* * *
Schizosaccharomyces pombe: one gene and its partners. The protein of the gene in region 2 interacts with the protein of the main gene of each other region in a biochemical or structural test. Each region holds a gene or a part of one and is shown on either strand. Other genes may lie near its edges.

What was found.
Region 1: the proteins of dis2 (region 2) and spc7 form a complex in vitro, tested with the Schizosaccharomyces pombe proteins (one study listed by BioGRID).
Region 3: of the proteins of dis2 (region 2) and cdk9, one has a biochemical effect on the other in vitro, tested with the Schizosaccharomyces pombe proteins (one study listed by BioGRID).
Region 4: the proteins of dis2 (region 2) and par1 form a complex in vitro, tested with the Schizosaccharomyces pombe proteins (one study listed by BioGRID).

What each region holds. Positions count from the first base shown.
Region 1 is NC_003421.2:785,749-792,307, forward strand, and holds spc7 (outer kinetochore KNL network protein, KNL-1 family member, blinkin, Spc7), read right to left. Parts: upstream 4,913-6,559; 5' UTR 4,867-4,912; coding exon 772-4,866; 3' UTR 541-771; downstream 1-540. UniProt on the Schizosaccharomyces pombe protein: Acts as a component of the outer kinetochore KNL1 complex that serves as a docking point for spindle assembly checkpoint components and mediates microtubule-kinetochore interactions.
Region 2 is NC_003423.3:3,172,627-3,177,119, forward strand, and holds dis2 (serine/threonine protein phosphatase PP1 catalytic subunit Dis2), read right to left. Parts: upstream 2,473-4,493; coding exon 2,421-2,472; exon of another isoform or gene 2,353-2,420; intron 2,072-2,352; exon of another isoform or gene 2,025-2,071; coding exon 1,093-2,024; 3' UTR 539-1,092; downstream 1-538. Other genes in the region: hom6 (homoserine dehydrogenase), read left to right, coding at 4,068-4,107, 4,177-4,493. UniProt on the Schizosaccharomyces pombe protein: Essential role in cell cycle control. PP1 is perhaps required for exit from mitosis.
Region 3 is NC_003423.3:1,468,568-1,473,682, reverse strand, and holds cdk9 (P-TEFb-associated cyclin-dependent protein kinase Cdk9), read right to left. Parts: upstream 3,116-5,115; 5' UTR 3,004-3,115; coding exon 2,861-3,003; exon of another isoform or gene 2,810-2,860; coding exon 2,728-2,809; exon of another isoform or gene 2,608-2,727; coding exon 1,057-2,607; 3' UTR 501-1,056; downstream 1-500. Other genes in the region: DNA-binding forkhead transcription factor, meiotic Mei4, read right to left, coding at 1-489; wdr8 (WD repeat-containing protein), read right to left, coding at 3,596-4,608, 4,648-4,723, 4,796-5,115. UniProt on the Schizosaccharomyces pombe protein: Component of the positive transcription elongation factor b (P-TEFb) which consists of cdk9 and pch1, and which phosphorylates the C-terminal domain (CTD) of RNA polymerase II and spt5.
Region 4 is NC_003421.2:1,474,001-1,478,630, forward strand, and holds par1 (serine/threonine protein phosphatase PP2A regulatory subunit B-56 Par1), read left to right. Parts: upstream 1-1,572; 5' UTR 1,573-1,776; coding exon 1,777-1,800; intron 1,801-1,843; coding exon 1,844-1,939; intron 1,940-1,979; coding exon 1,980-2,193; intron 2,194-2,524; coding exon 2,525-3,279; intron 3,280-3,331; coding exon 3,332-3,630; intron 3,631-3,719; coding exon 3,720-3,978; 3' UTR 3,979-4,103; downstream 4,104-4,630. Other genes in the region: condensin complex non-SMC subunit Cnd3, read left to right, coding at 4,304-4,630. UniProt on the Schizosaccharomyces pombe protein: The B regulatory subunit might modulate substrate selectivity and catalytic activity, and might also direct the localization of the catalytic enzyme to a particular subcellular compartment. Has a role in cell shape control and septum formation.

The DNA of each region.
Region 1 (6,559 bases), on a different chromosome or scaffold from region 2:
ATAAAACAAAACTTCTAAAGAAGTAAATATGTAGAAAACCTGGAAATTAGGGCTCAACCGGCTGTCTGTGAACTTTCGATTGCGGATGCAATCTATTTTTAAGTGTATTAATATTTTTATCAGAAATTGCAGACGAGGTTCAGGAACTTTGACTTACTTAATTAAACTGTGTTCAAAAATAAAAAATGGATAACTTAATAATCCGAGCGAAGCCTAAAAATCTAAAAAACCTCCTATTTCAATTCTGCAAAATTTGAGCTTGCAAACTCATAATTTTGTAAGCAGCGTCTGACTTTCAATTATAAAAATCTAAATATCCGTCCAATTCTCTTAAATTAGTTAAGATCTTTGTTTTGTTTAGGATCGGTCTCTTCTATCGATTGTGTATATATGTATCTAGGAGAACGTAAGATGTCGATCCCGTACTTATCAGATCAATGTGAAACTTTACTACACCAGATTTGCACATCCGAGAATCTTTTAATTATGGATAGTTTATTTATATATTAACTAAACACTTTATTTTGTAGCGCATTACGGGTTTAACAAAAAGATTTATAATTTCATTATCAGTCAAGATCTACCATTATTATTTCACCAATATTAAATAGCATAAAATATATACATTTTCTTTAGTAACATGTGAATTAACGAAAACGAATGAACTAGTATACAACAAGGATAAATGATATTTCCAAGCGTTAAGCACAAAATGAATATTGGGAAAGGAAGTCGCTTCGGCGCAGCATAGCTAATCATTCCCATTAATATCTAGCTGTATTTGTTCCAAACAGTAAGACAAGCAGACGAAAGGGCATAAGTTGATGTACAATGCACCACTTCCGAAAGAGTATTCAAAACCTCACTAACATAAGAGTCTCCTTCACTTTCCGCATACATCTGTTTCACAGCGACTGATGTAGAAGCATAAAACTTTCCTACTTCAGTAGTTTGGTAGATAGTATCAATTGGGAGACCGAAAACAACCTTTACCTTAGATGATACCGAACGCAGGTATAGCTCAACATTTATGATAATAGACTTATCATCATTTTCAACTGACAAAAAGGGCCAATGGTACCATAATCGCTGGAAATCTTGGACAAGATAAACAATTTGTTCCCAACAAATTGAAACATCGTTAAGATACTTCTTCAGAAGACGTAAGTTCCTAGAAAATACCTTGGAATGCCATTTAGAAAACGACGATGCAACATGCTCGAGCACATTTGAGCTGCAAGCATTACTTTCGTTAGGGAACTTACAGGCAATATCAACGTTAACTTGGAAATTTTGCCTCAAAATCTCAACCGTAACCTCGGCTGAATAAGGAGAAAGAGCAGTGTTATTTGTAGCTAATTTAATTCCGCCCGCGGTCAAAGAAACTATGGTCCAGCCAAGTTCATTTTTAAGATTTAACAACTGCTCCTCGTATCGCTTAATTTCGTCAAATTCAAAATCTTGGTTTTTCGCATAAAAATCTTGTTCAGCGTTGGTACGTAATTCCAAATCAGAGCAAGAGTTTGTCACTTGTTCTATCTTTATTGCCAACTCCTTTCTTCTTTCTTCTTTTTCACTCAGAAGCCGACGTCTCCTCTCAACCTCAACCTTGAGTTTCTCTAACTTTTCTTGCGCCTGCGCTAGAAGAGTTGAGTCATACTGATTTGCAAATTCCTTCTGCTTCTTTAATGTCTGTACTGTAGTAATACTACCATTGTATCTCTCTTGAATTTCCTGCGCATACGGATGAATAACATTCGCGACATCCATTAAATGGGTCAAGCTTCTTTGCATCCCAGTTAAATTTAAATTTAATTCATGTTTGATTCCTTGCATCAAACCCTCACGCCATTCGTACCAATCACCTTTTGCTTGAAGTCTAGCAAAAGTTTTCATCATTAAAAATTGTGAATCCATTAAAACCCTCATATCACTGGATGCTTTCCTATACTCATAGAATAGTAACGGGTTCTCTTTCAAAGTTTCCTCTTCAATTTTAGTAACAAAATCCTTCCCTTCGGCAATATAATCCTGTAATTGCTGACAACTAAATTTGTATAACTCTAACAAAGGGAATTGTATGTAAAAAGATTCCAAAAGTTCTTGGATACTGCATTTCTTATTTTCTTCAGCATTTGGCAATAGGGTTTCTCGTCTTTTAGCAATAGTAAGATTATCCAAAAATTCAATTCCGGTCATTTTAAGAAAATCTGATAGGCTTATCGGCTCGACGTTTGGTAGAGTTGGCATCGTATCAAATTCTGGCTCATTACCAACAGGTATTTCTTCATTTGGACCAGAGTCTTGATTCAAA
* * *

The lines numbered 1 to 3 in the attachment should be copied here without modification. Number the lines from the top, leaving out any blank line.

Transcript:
Schizosaccharomyces pombe: one gene and its partners. The protein of the gene in region 2 interacts with the protein of the main gene of each other region in a biochemical or structural test. Each region holds a gene or a part of one and is shown on either strand. Other genes may lie near its edges.

What was found.
Region 1: the proteins of dis2 (region 2) and spc7 form a complex in vitro, tested with the Schizosaccharomyces pombe proteins (one study listed by BioGRID).